This post has information about an LED matrix used to show power, energy and other data from our pedal power systems. Mostly standard components have been used to implement this, along with a specifically written library to take serial data and update the LED display accordingly.
We often need to display power and energy for some of our pedal power systems.
To do this we have often used a 64 x 32 large LED matrix from Embedded Adventures, the LDP-6432-P7.62v2.
This is a large and bright dual LED display which can show 4 colours (Red, Green, Orange, Black).
This requires quite a lot of memory to update and keep the display sorted, too much for the small ATMega328 inside an Arduino.
So we use the Embedded Adventures LED Matrix Driver PLT-1001v4. This device has a special library and can take serial (or SPI and I2C) commands and use these to draw different fonts, boxes, circles etc. There is a full library of functions this controller can implement.
We use an Arduino Nano to read data sent from our pedal power meter to the display.
The unit is wired up as per the following diagram:
We use a DC-DC converter to convert the 12V into the 5V required by the display. This can take over 5A at 5V, so you need a good, high current unit here. An Arduino Nano with bespoke connector PCB is used to listen to the incoming serial data (via the DATA line). The serial connection to the LED matrix driver is using software serial lines which can be on any two pins of the Arduino Nano. In this case we use the easy to access connectors V1+ and V2+, which are actually connected to A0 and A1 of the nano.
We needed a nice control program on the Arduino Nano to take serial data and convert it into the correct display.
Initially we used the display to either show a nice graph of power and energy or to display a count down timer and winner information. But we also wanted it to be easy to add new functions and displays types on it.
The display unit responds to textual commands sent by serial on the serial wire. The serial interface is configured to run at 115200 baud. The device will ignore anything which is not a valid command, as described below.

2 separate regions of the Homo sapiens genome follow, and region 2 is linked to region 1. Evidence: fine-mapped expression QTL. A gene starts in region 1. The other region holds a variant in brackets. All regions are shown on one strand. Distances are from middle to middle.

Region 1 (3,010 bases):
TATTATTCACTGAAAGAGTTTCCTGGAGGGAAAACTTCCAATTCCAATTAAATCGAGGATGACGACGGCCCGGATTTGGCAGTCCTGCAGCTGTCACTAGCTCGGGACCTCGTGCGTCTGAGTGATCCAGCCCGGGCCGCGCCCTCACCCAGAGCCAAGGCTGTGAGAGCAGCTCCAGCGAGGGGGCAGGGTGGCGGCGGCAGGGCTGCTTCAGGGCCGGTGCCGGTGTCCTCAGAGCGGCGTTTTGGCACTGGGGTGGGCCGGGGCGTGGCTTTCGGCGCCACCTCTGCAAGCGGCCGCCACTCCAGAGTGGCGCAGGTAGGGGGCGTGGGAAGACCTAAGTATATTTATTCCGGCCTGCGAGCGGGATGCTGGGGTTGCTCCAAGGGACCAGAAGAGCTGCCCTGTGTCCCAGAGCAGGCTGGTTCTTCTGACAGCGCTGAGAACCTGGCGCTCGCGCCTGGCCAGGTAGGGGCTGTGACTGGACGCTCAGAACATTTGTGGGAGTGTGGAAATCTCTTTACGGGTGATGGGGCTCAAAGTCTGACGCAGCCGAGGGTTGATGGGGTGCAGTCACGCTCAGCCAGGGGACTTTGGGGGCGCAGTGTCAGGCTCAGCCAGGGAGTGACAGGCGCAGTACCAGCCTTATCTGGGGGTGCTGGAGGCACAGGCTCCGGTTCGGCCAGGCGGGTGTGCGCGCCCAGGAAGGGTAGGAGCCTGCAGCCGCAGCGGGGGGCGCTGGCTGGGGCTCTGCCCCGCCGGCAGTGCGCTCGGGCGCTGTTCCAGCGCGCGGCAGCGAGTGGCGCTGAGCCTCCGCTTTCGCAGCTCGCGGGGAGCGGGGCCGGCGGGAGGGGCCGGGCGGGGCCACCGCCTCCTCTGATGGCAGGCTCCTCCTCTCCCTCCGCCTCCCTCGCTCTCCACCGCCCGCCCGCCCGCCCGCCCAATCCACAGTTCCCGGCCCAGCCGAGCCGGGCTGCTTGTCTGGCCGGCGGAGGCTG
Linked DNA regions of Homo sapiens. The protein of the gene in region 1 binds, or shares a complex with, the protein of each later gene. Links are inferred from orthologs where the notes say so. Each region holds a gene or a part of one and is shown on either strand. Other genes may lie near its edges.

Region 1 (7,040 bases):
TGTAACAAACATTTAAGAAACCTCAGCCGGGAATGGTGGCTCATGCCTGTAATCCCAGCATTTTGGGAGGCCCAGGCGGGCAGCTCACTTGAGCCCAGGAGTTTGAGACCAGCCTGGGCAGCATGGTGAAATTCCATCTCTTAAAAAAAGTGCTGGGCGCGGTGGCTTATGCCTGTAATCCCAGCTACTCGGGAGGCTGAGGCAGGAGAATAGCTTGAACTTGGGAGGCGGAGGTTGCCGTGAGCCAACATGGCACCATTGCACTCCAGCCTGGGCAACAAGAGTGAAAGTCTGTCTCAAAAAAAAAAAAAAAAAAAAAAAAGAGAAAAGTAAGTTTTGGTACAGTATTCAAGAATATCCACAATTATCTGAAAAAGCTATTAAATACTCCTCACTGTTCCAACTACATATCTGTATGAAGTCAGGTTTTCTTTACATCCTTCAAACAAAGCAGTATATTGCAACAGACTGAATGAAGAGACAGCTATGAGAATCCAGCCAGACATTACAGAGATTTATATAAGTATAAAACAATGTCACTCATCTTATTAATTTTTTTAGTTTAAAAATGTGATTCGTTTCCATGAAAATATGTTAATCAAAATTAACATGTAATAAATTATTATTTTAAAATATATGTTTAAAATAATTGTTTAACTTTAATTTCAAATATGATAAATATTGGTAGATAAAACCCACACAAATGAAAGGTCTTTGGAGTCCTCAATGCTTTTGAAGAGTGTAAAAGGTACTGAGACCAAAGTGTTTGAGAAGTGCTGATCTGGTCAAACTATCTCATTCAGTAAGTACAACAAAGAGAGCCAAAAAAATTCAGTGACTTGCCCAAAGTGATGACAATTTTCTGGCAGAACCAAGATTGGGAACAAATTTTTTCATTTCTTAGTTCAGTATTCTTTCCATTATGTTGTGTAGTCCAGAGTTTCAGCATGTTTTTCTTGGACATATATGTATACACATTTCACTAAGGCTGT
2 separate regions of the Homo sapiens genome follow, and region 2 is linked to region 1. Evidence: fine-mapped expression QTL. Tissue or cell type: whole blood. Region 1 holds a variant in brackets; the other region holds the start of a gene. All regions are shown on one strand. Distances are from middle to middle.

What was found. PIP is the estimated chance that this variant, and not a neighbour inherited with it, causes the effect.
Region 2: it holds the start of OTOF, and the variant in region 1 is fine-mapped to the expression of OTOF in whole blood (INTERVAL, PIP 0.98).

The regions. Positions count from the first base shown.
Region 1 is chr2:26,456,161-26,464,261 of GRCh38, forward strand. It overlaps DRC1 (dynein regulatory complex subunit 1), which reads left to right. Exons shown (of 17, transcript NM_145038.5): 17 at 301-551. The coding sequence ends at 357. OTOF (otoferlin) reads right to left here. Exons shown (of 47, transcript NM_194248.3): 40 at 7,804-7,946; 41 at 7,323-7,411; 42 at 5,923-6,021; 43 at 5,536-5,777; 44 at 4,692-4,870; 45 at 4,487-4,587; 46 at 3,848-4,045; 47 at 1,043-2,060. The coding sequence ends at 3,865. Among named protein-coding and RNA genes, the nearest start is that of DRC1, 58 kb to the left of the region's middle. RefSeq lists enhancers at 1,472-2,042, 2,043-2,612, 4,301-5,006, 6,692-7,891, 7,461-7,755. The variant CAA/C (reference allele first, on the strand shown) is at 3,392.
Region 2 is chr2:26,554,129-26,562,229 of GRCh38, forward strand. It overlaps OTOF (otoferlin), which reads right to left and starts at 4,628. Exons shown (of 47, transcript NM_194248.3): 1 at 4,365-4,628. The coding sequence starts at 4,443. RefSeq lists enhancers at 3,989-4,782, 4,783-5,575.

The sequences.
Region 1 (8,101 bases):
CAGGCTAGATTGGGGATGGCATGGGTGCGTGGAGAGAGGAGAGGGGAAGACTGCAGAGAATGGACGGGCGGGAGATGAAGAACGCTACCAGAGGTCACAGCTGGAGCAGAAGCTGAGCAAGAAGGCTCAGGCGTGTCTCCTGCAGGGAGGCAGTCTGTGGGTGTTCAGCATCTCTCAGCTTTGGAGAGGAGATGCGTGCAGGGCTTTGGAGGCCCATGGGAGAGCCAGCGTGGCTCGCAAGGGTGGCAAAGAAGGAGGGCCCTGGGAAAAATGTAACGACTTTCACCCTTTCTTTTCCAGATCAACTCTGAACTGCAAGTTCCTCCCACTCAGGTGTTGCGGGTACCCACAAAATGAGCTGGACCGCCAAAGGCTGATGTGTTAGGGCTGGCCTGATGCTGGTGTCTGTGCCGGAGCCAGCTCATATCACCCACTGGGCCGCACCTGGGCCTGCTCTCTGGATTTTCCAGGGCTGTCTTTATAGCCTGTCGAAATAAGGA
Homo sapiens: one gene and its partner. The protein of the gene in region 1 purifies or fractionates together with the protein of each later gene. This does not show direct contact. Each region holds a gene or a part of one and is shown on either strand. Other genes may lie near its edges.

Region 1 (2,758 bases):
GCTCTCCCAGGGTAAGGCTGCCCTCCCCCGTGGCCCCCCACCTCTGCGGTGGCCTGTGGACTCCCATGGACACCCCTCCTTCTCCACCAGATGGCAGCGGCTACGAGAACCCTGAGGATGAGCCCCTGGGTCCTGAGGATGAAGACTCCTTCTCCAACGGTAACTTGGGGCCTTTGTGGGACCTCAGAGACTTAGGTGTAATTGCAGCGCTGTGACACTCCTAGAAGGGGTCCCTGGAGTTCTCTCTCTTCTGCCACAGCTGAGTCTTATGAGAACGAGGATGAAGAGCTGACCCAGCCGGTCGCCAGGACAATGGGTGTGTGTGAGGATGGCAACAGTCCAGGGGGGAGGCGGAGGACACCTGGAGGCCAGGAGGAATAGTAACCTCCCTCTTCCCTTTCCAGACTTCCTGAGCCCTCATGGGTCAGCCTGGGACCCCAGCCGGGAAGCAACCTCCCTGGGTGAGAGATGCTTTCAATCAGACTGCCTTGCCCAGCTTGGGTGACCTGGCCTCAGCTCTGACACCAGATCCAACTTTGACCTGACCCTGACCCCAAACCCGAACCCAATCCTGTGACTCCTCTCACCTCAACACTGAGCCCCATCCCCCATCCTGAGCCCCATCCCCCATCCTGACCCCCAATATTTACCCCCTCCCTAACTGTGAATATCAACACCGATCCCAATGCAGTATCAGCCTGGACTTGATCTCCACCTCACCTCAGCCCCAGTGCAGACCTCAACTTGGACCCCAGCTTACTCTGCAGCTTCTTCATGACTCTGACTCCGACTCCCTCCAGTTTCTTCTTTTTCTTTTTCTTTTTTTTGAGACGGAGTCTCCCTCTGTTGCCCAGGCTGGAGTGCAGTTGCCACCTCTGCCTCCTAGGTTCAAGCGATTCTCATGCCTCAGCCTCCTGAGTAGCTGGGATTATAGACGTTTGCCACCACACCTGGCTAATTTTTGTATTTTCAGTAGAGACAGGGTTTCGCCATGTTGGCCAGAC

Display devices have an two-character ID, which can be set so that the device only responds to commands intended for that unit. Multiple devices can be connected to the serial bus, and commands directed to a specific device by using this ID. By default, display units are configured with the wildcard device ID “**”, which means it will respond to commands with any ID. Other valid IDs are any combination of two upper-case alpha characters, i.e. “AA”, “AB”, … “ZZ”.
Commands are ASCII strings with the following structure:
- The character “a”
- The two-character destination ID for this command, e.g. “AA”
- A one or two-character command ID, e.g. “P” or “CD”. See “Commands” below for a full list
- Zero or more bytes which act as a parameter to the specified command
A command is processed as soon as it is complete. Completeness is determined by whichever of these conditions is true first:
- The command parsing buffer is filled
- An ASCII line feed (“\n”) or carriage return (“\r”) is received
- The selected command’s expected parameter length has been received. e.g. the “CD” command expects a single byte parameter, once this is read, the command will be triggered.
There are lots of commands that have been included within this code – these can all be found in the Github documentation. The commands all relate to displays required by our customers. These can easily be added or removed or adjusted as required.